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Global trends in telecom development CTO Annual Council, Gaborone,

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Presentation on theme: "Global trends in telecom development CTO Annual Council, Gaborone,"— Presentation transcript:

1 Global trends in telecom development CTO Annual Council, Gaborone,
Tim Kelly (ITU) CTO Annual Council, Gaborone, 20 September 1999 The views expressed in this presentation are those of the author, and do not necessarily reflect the opinions of the ITU or its membership. Tim Kelly can be contacted by at: 1

2 Global trends in telecom development
The state of the industry Fixed-lines Mobile The Internet The state of the market Increasing competition Private sector participation Independent regulation The shape of things to come The changing telecom development gap The industry in 2005 Key policy issues

3 Projection of growth trends, fixed and cellular subscribers and int’l traffic, 1995-2005
1'500 300 Fixed main lines 1'250 250 Mobile subscribers Total int'l traffic 1'000 200 Subscribers (million) 750 Billions of minutes of int’l traffic 150 500 100 250 50 1995 1996 1997 1998 1999 2000 2001 2002 2003 2004 2005 Source: ITU.

4 The changing pie: Global telecom service revenue, 1998
Domestic fixed- Other (incl. Internet, leased lines, telex), 10.6% line revenues, 59.2% Mobile service revenues, 21.2% International revenues, 8.8% 1998 Telecom service revenue. Total = US$724b Source: ITU “World Telecommunication Development Report 1999: Mobile cellular” (forthcoming)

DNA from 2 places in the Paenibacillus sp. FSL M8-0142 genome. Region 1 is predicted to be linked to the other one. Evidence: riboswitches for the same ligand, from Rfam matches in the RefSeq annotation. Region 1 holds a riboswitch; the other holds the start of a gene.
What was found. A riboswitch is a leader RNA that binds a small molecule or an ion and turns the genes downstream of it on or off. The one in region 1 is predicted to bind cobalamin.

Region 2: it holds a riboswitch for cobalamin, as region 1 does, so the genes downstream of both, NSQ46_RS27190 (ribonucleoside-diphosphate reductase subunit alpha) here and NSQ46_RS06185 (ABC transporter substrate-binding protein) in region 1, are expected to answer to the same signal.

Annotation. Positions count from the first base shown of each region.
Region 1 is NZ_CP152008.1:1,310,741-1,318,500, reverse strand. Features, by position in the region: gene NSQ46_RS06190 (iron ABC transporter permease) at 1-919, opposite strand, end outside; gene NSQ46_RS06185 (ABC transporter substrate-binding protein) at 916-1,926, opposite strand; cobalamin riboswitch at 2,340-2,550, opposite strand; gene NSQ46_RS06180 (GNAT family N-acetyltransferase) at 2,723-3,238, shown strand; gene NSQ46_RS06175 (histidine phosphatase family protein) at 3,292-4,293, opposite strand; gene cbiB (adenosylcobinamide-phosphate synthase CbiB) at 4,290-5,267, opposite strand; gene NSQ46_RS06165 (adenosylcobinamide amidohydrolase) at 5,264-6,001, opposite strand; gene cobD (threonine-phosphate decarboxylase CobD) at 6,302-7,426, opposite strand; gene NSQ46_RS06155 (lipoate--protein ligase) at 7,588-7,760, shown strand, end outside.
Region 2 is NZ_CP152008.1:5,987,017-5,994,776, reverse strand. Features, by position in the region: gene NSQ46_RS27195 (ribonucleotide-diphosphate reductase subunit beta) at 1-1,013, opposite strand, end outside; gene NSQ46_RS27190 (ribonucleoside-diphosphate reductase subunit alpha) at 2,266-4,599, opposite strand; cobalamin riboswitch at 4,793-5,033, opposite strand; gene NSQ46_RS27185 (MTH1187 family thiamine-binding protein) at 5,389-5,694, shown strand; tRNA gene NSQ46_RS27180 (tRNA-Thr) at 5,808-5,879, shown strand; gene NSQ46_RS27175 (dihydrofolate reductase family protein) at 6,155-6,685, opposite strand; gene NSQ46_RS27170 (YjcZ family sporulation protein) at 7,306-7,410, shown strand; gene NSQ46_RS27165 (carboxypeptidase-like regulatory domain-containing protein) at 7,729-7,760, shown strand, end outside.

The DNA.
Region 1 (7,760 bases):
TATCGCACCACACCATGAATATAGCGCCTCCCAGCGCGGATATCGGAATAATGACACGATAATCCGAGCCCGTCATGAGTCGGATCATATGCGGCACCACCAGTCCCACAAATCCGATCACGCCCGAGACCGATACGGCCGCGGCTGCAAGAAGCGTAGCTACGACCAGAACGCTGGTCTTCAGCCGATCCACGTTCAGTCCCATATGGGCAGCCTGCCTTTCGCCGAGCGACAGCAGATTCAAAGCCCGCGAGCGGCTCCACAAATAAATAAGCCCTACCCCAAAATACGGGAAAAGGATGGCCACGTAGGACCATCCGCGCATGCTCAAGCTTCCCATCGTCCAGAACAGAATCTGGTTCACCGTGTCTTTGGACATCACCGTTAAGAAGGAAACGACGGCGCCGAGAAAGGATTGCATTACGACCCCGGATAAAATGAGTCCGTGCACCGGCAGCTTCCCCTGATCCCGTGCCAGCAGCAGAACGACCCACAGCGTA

5 Projection of revenue growth (US$bn)
1000 Actual Projected 900 800 Other: Data, Internet, Leased lines, telex, etc 700 600 Mobile 500 Int'l Service revenue (US$ bn) 400 300 200 Domestic Telephone/fax 100 90 91 92 93 94 95 96 97 98 99 00 01 02 Source: ITU.

6 Internet hosts (million) July 1993-July 1999
Compound Annual Growth Rate = 61.8% 56.2 36.7 26.1 16.7 8.2 3.2 1.8 Jul-93 Jul-94 Jul-95 Jul-96 Jul-97 Jul-98 Jul-99 Source: ITU “Challenges to the Network: Internet for Development, 1999”, Network Wizards.

7 Distribution of Internet hosts, January 1998
Australia, Japan & New Zealand 7.0% Developing Canada & Asia-Pacific US Other 2.9% 64.1% 4.6% Europe, 24.3% LAC* 1.2% Africa 0.5% Source: ITU “Challenges to the Network: Internet for development, 1999”.

8 The state of the market Increasing competition
Around two-thirds of telecom subscribers now have a choice of operator More than 99 per cent of mobile and Internet subscribers now have a choice of operator Dominantly private-ownership 19 out of top 20 top public telecom operators are partially or fully private-owned Of the top 20 mobile operators, 16 are fully-private, 3 are partially private, 1 is state-owned Independent regulators There are currently 84 independent regulators (only 12 in 1990)

9 Degree of competition by service, 1999 (ITU Member States)
Monopoly Duopoly Competition 80% 70% 60% 50% 40% 30% 20% 10% 0% Basic Cellular Cable TV ISPs services Source: ITU Telecommunication Regulatory Database.

10 Degree of competition in basic services, 1999, by region
90% Monopoly Duopoly Competition 80% 70% 60% 50% 40% 30% 20% 10% 0% Africa Americas Asia- Arab Europe Pacific States Source: ITU Telecommunication Regulatory Database.

11 Increasing competition: By no. of countries, by service, 1995-2005
100 Local 90 Long distance 80 International 70 60 50 40 30 20 10 1995 1997 1999 2001 2003 2005 Source: ITU Telecommunication Regulatory Database.

12 Percentage of outgoing international traffic open to competition